5 lessons from the 2010 World Cup

Like a Nigel de Yong karate kick to the chest the 2010 World Cup is over. Spoiler alert: Spain won.

Now the big question: so what? What did we learn after a month of matches? I’m not sure, but here’s some things I now know that I didn’t before:

  1. One word: vuvuzela. Those obnoxious noise-makers are a footnote in our pop culture history. Of course, I still can’t pronounce the word and will forever be forced to refer to them as “those horns from the World Cup …”
  2. The Netherlands plays rough. From karate kicks to late tackles to just plain being the tough-guy, the Dutch earned their place in World Cup history by making the final the most penalized game in history. The 2010 final: 14 cards (nine to the Dutch). Previous high: six. I knew it was a historic match for some reason. (Corollary lesson: The English don’t make good referees … but that’s just a side note.)
  3. Low-scoring, patient, ball-controlling (read: boring) teams usually come out on top. Spain had the most 1-0 wins in World Cup history and their low-scoring attack proved enough to win it. Which leads to the next lesson …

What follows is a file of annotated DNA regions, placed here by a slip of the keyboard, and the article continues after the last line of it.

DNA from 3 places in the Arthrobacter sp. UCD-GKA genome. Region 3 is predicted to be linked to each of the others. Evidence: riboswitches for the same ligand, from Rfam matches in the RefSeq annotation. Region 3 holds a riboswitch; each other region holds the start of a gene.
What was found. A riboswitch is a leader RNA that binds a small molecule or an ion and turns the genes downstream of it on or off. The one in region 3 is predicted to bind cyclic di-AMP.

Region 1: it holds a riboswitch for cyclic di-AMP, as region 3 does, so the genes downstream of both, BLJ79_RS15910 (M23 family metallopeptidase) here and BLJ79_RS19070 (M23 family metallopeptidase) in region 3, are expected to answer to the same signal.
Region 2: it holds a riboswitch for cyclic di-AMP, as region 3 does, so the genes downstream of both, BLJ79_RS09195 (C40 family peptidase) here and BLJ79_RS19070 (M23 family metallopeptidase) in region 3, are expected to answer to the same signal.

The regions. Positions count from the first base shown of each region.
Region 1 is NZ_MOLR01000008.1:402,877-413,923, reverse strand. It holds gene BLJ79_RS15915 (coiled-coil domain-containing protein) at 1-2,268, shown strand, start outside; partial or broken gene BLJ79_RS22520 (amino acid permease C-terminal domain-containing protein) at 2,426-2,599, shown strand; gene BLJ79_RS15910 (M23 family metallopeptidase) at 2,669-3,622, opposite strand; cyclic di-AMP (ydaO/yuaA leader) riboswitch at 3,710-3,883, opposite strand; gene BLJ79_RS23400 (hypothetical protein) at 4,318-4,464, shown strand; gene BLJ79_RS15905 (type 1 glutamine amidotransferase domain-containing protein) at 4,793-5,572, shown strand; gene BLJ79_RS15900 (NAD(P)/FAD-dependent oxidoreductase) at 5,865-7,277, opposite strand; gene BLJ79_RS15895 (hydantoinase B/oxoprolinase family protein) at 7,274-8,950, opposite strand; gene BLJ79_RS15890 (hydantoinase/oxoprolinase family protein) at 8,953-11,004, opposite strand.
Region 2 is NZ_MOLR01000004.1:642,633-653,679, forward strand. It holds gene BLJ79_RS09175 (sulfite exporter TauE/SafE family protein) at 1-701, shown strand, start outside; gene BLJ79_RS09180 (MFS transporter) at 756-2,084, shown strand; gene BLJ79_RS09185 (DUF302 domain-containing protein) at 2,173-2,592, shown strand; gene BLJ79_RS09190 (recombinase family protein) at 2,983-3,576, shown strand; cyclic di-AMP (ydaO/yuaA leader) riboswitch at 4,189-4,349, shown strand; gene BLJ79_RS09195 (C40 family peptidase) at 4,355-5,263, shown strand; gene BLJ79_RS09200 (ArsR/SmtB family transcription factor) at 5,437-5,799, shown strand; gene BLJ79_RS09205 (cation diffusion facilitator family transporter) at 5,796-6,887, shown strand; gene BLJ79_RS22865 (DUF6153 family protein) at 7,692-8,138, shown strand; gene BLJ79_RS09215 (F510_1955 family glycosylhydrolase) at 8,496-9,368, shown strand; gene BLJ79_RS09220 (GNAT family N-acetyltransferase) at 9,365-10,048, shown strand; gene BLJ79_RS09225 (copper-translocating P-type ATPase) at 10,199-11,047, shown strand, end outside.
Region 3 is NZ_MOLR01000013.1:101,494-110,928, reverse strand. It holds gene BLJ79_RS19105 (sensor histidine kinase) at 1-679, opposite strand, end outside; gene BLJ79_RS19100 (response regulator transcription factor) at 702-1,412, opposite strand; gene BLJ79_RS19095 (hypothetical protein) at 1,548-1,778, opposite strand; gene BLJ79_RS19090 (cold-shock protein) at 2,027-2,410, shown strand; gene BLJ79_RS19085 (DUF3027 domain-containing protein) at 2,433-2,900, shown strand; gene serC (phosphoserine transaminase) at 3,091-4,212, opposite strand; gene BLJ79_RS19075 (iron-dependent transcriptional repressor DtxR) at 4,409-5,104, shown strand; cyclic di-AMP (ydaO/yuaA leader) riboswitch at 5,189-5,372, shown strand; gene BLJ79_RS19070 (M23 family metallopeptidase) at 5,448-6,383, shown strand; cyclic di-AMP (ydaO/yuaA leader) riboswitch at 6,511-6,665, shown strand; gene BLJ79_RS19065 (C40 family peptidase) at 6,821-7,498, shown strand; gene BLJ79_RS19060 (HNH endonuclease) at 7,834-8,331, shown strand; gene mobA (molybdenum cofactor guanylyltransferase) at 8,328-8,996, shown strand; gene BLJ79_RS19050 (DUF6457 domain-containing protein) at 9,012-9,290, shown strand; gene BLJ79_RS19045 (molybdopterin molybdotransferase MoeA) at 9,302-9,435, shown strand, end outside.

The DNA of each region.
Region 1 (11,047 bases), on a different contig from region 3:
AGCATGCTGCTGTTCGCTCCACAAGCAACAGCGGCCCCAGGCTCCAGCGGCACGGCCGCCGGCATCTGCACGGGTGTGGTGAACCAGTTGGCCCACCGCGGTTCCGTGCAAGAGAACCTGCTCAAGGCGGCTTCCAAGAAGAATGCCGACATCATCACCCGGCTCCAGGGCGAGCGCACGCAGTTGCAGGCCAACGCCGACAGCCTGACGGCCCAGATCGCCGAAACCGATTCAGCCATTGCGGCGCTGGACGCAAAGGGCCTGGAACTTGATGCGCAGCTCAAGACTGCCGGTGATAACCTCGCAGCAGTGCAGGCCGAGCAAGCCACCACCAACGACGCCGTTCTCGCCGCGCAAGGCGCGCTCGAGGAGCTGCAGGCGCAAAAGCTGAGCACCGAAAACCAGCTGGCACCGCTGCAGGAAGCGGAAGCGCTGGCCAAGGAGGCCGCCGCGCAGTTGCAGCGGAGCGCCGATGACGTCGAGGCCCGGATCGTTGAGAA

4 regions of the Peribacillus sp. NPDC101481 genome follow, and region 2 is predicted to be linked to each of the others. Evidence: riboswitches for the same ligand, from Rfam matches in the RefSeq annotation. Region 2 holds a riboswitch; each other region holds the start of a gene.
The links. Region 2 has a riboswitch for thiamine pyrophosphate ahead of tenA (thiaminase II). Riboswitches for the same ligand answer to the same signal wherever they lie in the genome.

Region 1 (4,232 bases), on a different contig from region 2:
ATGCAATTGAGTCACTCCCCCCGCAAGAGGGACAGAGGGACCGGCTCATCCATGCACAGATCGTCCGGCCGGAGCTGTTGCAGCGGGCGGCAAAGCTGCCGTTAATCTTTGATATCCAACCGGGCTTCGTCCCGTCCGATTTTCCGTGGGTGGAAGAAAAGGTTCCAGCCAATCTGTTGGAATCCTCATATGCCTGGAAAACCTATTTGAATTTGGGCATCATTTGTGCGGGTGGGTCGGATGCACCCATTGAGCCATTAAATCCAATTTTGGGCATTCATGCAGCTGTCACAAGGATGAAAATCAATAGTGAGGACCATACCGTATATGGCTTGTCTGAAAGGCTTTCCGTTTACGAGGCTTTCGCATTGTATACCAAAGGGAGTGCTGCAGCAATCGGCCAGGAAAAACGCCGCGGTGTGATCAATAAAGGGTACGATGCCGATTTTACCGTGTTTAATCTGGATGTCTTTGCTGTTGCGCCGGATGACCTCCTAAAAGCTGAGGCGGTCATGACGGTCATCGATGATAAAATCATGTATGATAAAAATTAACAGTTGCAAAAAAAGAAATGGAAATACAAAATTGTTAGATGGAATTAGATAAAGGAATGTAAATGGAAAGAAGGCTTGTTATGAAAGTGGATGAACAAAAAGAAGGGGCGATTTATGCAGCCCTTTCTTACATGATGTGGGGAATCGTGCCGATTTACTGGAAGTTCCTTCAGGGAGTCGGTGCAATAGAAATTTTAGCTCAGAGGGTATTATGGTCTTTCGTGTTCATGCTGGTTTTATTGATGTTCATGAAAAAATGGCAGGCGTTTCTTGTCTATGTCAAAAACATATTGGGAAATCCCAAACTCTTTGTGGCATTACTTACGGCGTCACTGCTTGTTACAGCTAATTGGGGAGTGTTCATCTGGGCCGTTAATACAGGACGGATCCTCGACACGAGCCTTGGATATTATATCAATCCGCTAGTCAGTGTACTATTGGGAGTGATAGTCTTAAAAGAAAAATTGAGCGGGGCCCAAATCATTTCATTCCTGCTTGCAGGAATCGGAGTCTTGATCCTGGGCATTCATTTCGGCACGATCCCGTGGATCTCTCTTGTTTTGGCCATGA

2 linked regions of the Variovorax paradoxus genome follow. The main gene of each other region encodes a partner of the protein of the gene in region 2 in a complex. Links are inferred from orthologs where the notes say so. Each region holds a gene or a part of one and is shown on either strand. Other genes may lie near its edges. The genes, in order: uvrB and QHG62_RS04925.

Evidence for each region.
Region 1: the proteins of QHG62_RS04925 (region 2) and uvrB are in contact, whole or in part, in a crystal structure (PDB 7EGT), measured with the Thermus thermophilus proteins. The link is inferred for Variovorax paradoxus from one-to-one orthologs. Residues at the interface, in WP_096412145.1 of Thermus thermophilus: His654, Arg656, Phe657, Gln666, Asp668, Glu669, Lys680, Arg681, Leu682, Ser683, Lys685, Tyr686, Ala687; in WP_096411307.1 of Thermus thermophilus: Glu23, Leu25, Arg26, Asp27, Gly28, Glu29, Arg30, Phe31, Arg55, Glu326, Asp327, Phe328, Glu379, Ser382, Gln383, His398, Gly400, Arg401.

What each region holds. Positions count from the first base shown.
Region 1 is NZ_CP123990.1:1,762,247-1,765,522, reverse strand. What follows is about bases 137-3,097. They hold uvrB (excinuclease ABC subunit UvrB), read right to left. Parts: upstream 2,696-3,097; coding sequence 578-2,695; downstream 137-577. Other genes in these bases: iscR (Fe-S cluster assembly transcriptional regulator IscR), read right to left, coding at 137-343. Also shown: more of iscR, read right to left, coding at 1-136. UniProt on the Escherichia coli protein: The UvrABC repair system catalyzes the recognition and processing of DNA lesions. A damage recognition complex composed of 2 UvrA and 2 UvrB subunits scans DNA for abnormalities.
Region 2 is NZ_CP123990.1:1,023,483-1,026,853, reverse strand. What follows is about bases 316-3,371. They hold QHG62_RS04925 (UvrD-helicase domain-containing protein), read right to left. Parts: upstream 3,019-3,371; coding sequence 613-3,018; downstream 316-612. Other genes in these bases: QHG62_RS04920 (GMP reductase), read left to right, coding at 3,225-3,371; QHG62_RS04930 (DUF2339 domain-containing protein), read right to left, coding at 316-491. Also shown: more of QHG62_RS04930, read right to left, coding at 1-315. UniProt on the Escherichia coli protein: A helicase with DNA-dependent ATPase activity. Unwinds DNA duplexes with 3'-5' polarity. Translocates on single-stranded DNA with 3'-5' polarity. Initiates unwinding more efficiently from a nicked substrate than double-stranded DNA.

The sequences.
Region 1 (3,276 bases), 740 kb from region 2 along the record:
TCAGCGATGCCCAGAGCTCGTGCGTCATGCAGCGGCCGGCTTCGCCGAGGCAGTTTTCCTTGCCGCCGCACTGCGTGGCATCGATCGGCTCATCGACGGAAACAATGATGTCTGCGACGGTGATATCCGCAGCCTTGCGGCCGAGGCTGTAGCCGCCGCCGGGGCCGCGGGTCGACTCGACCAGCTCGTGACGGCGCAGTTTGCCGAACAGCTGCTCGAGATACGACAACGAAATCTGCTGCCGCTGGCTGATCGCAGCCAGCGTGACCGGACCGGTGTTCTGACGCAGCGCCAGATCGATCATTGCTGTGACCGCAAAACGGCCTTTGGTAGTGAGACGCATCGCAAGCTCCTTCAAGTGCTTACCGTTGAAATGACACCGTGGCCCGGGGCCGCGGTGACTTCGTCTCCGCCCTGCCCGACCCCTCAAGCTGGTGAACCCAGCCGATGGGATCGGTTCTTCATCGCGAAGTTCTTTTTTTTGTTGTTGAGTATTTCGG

4. Americans hate low-scoring, patient, ball-controlling (read: boring) teams. And since that’s the strategy that many teams play the higher the stakes are, most Americans hate soccer. But that’s not the only reason …
  5. Americans hate soccer because Americans aren’t that good at soccer. Sure, the U.S. team won their group (whatever that means) and were one of the top 16 teams … but who’s rooting for 16th? No one. And if we can’t win it, we don’t like it. It’s the American way. … unless you’re the Cubs, but that’s another lesson for another time …

What lessons did you learn?


2 thoughts on “5 lessons from the 2010 World Cup

  1. Good break down sir. The Dutch were lured into the kind of game Spain love, a ball control low scoring defensive battle, and Spain proved they would win those battles the entire world cup. As for the ref, he lost control early on, and it might have been a different game to watch if he had nipped the ugly, scrappy style of play early. The De Jong karate kick brought back to mind the Zidane headbutt of 4 years ago. In the end I am left with still being an American, still being a soccer fan and player, and still being considered in the minority when it comes to ‘real’ sports.

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